Bent's Old Fort National Historic Site
Ninety miles southwest of Fort Larned the Santa Fe Trail splits into the Cimarron Cutoff (the original route) and the Mountain Branch.
The Mountain Branch was almost 100 miles longer and more difficult but enjoyed more abundant water and less risk of Indian raids. The major trade site on the “wet” route was the fort built in 1833 by Ceran St. Vrain and the Bents, William and Charles (later the first civil governor of New Mexico Territory) on the Arkansas River above the mouth of the Purgatoire (Picketwire, Purgatory).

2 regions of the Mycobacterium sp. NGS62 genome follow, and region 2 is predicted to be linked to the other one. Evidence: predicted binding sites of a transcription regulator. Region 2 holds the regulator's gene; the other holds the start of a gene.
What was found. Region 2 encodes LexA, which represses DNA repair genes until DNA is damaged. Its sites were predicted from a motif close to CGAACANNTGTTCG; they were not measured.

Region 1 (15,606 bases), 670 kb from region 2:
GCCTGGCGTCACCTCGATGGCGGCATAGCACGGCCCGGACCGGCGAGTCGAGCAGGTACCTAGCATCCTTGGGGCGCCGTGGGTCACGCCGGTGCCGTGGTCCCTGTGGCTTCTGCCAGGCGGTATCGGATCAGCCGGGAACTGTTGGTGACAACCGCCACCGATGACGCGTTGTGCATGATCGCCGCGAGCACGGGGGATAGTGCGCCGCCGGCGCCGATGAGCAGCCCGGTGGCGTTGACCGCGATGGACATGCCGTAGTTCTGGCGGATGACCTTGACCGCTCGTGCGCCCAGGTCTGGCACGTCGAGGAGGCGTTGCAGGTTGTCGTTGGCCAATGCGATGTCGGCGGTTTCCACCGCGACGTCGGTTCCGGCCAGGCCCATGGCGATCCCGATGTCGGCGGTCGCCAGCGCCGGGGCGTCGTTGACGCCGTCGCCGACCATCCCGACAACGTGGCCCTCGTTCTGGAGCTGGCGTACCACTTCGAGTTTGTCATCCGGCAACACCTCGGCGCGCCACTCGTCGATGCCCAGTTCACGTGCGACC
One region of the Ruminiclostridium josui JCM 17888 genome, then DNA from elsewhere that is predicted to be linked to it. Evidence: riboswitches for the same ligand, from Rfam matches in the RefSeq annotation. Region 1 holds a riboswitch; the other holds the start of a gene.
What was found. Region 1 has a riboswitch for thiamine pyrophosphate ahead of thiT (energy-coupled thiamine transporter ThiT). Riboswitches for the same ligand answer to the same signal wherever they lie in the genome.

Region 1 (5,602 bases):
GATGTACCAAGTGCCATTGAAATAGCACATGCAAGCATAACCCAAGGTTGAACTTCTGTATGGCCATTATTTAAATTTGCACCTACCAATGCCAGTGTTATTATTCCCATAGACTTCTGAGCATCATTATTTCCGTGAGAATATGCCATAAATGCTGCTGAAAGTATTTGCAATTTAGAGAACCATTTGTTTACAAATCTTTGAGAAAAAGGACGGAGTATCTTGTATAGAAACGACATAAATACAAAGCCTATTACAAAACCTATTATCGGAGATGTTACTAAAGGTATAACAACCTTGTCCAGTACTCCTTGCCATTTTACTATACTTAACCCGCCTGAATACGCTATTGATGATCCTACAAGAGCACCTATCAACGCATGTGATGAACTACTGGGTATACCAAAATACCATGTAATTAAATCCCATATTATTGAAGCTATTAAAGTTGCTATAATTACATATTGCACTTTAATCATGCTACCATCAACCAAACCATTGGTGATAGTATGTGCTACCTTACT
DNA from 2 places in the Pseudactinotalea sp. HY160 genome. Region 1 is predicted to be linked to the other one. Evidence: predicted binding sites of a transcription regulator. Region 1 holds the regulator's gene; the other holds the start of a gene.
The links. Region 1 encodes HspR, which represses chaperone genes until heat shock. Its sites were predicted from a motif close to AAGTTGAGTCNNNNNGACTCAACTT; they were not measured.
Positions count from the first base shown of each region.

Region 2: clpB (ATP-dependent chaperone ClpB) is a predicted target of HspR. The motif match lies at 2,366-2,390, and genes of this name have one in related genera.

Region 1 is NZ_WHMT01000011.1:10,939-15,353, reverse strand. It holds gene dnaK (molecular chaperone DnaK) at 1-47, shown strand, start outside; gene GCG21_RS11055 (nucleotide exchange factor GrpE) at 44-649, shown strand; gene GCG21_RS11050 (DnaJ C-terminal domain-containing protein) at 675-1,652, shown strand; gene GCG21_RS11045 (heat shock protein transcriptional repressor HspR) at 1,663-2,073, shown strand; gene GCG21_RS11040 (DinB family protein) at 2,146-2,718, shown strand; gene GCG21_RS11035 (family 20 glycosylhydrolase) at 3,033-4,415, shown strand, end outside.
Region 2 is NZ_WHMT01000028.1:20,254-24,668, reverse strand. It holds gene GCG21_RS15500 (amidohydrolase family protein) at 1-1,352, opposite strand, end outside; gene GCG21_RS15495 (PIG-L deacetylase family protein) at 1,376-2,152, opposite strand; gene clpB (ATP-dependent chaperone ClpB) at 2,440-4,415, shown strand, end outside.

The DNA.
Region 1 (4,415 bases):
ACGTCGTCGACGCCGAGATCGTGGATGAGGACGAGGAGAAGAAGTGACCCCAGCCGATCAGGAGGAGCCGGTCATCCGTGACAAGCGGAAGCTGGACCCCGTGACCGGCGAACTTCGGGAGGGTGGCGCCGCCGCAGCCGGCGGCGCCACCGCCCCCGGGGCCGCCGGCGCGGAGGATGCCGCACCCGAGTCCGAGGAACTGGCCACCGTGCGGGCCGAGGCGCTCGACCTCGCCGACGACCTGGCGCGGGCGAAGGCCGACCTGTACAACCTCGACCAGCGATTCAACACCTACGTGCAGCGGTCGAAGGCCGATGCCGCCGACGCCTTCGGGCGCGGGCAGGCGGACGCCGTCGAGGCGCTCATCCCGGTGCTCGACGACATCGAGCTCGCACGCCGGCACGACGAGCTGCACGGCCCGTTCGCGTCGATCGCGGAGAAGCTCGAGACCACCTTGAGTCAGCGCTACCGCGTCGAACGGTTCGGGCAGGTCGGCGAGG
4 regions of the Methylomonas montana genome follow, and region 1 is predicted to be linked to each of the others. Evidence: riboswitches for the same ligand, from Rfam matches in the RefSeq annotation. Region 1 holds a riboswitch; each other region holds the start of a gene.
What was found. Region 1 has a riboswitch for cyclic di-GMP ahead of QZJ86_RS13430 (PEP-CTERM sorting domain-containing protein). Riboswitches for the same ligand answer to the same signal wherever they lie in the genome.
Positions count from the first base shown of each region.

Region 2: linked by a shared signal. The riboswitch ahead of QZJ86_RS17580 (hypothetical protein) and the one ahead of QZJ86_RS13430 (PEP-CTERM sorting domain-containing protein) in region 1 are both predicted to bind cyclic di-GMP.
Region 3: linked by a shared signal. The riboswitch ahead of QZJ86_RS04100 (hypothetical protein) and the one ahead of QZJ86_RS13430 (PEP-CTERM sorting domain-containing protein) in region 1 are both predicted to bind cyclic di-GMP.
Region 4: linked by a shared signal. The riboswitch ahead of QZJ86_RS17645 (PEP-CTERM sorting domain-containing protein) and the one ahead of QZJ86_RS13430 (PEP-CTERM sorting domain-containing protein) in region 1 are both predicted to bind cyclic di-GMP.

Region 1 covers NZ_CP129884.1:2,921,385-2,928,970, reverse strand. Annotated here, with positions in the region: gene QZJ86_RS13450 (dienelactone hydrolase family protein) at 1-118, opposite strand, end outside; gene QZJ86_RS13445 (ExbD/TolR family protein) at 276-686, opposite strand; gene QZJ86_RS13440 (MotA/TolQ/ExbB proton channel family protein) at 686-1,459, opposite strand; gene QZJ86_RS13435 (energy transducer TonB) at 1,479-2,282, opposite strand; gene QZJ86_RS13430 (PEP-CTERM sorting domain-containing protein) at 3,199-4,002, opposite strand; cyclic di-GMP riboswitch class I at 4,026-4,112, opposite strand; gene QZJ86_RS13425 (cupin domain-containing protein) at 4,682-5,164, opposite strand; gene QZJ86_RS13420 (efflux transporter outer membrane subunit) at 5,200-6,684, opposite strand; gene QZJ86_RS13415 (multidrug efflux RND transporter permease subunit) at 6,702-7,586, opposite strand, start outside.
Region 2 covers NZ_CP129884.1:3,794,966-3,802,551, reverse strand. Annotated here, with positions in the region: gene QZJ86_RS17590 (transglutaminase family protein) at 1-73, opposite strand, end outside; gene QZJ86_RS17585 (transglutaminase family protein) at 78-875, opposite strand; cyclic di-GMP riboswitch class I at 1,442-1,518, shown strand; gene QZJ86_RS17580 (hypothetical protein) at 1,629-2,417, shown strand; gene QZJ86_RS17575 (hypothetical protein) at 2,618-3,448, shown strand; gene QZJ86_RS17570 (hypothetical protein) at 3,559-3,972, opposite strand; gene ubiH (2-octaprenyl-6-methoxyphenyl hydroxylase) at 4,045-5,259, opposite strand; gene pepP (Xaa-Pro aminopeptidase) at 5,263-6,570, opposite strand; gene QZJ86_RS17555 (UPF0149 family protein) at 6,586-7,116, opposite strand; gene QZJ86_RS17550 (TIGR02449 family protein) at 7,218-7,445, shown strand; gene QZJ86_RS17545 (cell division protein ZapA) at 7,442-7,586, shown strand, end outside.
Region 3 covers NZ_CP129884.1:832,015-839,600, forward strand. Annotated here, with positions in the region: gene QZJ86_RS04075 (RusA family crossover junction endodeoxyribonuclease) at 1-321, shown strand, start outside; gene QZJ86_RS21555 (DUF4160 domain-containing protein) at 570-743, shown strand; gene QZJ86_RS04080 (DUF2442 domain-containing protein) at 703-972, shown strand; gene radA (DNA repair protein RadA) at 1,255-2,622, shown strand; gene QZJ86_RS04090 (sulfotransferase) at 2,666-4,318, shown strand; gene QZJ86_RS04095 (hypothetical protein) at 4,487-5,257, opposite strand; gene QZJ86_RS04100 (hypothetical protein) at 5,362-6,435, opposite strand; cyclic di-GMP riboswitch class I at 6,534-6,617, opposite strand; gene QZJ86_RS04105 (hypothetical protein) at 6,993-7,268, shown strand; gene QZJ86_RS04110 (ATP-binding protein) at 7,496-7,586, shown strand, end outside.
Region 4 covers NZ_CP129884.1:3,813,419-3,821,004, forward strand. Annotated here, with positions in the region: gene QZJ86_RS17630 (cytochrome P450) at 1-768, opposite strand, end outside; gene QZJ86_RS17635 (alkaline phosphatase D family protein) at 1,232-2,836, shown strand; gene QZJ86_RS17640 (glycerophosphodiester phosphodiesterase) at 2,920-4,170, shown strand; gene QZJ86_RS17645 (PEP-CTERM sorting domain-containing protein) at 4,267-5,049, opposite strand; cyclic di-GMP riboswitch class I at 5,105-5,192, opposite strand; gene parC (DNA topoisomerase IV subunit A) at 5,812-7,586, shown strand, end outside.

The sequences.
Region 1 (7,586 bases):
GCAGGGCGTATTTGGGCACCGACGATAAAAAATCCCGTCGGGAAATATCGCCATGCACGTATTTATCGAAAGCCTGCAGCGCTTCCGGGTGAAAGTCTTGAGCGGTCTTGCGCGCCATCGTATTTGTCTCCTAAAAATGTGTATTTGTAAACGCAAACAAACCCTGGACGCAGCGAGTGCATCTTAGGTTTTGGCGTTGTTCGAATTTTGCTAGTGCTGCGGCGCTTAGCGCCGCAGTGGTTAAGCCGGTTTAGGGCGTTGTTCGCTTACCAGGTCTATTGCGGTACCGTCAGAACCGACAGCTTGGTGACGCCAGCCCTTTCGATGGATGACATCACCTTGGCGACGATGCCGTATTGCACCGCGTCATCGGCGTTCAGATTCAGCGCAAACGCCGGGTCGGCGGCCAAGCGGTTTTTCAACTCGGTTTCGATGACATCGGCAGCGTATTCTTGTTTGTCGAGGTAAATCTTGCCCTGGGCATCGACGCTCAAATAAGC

Bent’s Fort burned down in 1849 (some claim by William after failing to sell it to the army) and was rebuilt 40 miles downstream.
In 1864 Colonel John Chivington commanding Colorado volunteers out of Fort Garland (Colo.) commandeered the fort, compelled William Bent’s son, George, to lead his troops to the camp of Southern Cheyenne Chief Black Kettle, and perpetrated the infamous Sand Creek Massacre.
The “old” fort was reconstructed in 1976 as a National Historic Site.